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lightened his characters with some more pleas ing colours? We meet with a continual detail of discontent and murmuring, of disobedience and rebellion towards God, and of punishments in consequence of this behavi our. At one time there fell three thousand men for their 'idolatry. At another time, upon the rebellion of Korah, a large family, by the earth's opening, was swallowed up quick; and two hundred and fifty men were consumed by an eruption of3 fire. At the same time a plague broke out, and carried off fourteen thousand and seven hundred persons. Another judgment in the same way carried off no less than twenty-four thousand. All this is said to have been brought upon them for their not attending to God's signs and wonders, and for their disobedience to his express commands. But what signs or what wonders could they attend to, if in reality there were none displayed? And how could they infringe any immediate commandment if the Deity never interfered? If there were no truth in these facts, for what end could Moses introduce them to the disparagement of his brethren? It is
1 Exod. xxxii. 28.
3 Ibid. ver. 35.
2 Numb. xvi. 32.
4 Chap. xxv. 9.
well known how disaffected they were at times towards him, so as even to meditate his death; yet he wrote these things, and what he wrote he read before them. Attend to his words which he spake to them, when they rose up against Joshua and Caleb, and were going to murder them. Numb, xiv. 28, 29, 31, 32. As truly as I live, saith the Lord, as ye have spoken in mine ears, so will I do to you: Your carcases shall fall in this wilderness; and all that were numbered of you, according to your whole number, from twenty years old and upward, which have murmured against me.But your little ones—them will I bring in. for you, your carcases they shall fall in this wilderness. Was this the way to gain good will? could these threats conciliate their favour? He must have been upholden in all he said, and in all he did; and there was a sanction to his law from above, or he could not have succeeded, nor even escaped their malice. The people would not have submitted to such painful institutes, nor have stoned a man for gathering sticks upon a particular day. Their rage would have been vented up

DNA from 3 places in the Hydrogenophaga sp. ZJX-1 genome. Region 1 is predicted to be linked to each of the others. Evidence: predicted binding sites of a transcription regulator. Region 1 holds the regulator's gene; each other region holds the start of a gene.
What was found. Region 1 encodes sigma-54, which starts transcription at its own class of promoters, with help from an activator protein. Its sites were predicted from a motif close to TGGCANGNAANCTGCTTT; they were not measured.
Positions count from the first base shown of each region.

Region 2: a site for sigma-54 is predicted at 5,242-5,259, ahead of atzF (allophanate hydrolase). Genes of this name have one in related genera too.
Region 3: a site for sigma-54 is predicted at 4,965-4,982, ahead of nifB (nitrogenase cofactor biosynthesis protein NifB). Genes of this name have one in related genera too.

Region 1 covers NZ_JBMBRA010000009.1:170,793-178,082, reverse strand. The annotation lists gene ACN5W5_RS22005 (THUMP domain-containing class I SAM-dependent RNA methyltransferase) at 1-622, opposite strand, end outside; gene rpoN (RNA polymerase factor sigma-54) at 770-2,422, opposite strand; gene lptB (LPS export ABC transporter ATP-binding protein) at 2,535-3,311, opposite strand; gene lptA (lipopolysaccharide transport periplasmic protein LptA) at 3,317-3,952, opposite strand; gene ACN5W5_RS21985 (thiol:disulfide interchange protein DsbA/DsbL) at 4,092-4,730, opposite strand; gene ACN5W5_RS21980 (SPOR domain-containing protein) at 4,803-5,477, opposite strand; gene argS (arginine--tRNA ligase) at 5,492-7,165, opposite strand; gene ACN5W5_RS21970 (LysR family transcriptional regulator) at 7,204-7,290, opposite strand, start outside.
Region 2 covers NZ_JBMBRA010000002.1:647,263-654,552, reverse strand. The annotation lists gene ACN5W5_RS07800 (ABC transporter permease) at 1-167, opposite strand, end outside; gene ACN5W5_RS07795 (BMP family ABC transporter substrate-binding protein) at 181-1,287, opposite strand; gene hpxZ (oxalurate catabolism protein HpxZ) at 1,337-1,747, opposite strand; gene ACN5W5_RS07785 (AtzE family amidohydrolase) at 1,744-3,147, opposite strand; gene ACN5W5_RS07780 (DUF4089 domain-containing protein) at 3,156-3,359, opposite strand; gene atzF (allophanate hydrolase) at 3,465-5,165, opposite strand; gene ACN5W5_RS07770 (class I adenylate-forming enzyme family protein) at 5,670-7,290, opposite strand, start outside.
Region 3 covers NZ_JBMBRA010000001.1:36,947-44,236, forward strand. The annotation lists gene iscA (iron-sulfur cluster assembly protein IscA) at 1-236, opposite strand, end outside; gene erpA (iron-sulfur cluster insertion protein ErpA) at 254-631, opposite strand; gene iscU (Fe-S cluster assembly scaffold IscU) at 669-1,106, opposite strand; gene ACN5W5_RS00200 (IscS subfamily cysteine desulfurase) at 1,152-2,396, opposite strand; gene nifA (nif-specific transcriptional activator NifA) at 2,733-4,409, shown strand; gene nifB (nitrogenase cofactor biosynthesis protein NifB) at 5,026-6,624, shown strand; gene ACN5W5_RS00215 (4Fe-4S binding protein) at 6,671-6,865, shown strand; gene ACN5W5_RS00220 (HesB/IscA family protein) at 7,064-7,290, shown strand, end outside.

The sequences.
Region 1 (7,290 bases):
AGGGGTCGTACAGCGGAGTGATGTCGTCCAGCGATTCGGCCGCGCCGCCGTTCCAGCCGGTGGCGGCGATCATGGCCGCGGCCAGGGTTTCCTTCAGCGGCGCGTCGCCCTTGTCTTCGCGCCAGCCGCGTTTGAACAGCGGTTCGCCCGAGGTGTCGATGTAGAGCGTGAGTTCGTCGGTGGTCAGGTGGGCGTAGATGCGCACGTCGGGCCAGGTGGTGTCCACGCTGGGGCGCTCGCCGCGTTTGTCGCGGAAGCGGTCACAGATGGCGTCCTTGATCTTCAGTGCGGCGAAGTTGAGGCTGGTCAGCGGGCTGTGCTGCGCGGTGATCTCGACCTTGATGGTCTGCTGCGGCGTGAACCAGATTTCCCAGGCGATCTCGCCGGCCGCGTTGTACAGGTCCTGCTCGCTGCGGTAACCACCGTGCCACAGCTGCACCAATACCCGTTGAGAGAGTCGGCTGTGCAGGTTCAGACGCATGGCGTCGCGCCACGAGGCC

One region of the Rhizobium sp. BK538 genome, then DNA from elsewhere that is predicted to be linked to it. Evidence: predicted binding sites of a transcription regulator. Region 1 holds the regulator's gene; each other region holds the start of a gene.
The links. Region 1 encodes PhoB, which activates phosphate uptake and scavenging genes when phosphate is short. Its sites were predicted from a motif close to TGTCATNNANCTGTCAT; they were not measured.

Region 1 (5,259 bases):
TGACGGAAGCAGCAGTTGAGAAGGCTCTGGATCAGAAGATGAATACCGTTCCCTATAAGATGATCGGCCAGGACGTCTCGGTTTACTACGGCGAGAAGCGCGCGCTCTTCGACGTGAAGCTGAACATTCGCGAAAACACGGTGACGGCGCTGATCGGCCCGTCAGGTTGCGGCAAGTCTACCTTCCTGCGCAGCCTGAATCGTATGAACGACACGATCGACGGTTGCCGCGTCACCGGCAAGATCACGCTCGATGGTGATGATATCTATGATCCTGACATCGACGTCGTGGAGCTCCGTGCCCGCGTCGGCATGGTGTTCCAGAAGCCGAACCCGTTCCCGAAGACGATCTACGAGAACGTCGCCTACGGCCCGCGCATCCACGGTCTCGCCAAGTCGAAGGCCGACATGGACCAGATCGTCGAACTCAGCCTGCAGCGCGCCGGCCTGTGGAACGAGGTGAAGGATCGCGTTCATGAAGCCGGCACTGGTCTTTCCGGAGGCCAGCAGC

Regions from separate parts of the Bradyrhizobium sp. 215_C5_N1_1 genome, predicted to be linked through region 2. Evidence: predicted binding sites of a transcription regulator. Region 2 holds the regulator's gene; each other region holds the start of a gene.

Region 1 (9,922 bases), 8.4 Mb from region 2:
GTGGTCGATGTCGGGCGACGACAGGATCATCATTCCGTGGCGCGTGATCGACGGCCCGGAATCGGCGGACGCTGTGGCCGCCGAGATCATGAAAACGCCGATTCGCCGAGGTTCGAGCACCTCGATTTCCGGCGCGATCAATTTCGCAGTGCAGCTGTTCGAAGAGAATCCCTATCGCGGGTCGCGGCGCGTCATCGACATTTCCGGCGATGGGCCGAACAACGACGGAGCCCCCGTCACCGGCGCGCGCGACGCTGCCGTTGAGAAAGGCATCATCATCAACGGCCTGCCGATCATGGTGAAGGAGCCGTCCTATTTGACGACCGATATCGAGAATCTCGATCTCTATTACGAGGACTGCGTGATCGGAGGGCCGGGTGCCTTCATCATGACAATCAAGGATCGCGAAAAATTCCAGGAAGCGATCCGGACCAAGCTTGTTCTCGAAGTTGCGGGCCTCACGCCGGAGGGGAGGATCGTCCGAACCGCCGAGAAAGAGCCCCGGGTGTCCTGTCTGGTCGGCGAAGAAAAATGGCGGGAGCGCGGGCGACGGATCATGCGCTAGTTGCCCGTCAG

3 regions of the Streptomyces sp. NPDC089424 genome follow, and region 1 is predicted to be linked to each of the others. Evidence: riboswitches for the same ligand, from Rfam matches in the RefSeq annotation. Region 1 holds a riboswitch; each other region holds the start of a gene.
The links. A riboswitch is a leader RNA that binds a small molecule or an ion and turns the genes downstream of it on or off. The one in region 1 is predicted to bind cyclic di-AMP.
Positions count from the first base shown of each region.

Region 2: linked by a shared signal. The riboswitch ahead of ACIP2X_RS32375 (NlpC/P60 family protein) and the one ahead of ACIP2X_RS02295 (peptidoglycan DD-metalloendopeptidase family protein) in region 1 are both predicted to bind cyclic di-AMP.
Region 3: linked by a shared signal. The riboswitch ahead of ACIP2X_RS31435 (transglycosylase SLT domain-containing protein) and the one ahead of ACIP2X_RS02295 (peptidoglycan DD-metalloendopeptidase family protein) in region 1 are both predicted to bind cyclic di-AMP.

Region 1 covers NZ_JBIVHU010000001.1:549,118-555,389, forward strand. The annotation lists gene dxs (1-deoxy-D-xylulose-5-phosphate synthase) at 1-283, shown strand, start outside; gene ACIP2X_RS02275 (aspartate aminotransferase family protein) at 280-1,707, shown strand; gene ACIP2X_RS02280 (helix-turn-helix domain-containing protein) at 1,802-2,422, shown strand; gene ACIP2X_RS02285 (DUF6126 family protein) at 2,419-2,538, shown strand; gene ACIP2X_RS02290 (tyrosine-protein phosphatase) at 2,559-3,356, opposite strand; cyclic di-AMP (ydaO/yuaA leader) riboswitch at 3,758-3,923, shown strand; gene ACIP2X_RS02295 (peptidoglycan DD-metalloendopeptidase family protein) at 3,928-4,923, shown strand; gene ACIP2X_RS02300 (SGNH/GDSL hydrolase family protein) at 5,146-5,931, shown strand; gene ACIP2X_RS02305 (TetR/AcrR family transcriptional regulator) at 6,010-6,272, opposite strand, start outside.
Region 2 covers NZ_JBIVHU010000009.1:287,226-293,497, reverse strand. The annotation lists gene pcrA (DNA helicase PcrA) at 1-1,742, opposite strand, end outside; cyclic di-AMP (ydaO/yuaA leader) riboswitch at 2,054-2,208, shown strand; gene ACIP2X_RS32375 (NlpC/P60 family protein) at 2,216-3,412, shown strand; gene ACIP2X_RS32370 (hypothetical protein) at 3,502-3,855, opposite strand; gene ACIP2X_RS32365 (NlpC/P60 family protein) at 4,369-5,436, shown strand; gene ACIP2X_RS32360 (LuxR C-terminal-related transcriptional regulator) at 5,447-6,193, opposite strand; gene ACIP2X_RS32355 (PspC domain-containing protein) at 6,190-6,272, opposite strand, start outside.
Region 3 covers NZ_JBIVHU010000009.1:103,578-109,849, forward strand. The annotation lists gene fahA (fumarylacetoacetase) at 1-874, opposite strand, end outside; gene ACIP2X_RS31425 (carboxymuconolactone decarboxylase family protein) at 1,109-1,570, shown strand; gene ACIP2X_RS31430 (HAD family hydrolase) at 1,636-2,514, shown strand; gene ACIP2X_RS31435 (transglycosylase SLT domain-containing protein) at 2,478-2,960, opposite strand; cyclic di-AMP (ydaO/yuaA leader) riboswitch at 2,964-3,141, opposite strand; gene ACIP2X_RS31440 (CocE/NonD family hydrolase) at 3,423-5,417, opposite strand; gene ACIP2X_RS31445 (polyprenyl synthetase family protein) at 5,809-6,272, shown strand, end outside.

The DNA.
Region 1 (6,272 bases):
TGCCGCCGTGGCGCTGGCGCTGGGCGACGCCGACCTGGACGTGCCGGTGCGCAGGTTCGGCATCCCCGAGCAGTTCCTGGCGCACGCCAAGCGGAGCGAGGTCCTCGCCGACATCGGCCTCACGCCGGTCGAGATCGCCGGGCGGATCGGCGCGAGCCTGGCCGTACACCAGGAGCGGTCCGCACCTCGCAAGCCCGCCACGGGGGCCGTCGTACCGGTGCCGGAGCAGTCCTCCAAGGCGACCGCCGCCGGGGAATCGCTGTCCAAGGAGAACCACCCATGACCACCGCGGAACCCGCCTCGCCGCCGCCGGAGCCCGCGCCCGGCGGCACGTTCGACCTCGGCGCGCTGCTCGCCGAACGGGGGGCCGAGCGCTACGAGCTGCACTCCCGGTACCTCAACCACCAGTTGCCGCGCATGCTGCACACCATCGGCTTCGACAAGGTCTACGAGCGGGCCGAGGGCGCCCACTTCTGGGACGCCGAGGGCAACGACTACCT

on the author of the law.
The Spirit of Truth throughout apparent.
Moses speaks of himself with the same impartiality as he has used towards the people, Though he mentions that he was highly favoured of God, yet he more than once owns that he was near forfeiting this blessing. He confesses his diffidence and want of faith, and his neglect of some essential duties, by which he grievously offended the Deity. He tells us, that the consequence was fatal, as he was not, on account of these offences, permitted to enter the land of promise; but, like the rest, died by the way, having had only a distant view. He scruples not to disclose the failings" of his brother, and of his sister Miriam, and the rebellion of others, to whom he was nearly' related. He writes in the spirit of truth, without the least prejudice or partiality, suppressing nothing that was necessary to be known, though to his own prejudice and discredit. And when he has afforded a just his
One would expect that he must have had some partiality for any nation of Midianites; but when he found that they seduced his own people, he shewed them no favour. Numb. xxxi. 8.
tory of the people's ingratitude and disobedi ence while he survived, he proceeds to anticipate what is to come, and gives strong intimation of their future apostacy and rebellion. For I know, that after my death ye will utterly corrupt yourselves, and turn aside from the way which I have commanded you: and evil will befal you in the latter days, because ye will do evil in the sight of the Lord, to provoke him to anger, &c. Deut. xxxi. 29. And he farther assures them of the vengeance which should ensue.
Cursed shalt thou be when thou comest in, and cursed shalt thou be when thou goest out. The Lord shall cause thee to be smitten before thine enemies: thou shalt go out one way against them, and flee seven ways before them; and shalt be removed into all the kingdoms of the earth.-. 3 And thou shalt become an astonishment, a proverb, and a by-word among all nations whither the Lord shall lead thee. He denounces many other evils which were to come upon this rebellious nation; and which did come, as he foretold, but many of them ages afterwards. To the principal of these the Jews at this day remain a living testimony. And what the
1 Deut. xxviii. 19.
3 Ibid. ver. 37. See the whole chapter.
2 Ibid. xxviii. 25..
prophet says upon these occasions is not attended with resentment and bitterness; on the contrary, he shews the most affecting tenderness and concern for them, and a true zeal for their welfare. We may therefore be assured that things must have happened as he describes them; and nothing but duty and conviction could have made him transmit these truths.
Such are the inferences and deductions which I have ventured to make from the structure, and composition of this wonderful history, and from that internal evidence with which it abounds. No writings whatever are fraught with such latent truths as the scriptures in general, and particularly that part with which we have been engaged. By these incidental lights the history of Moses is very much illustrated; and, I think, from the nature of the events, as well as from the mode of operation, it is manifest that he was an instrument in the hands of Providence, and his com mission from heaven.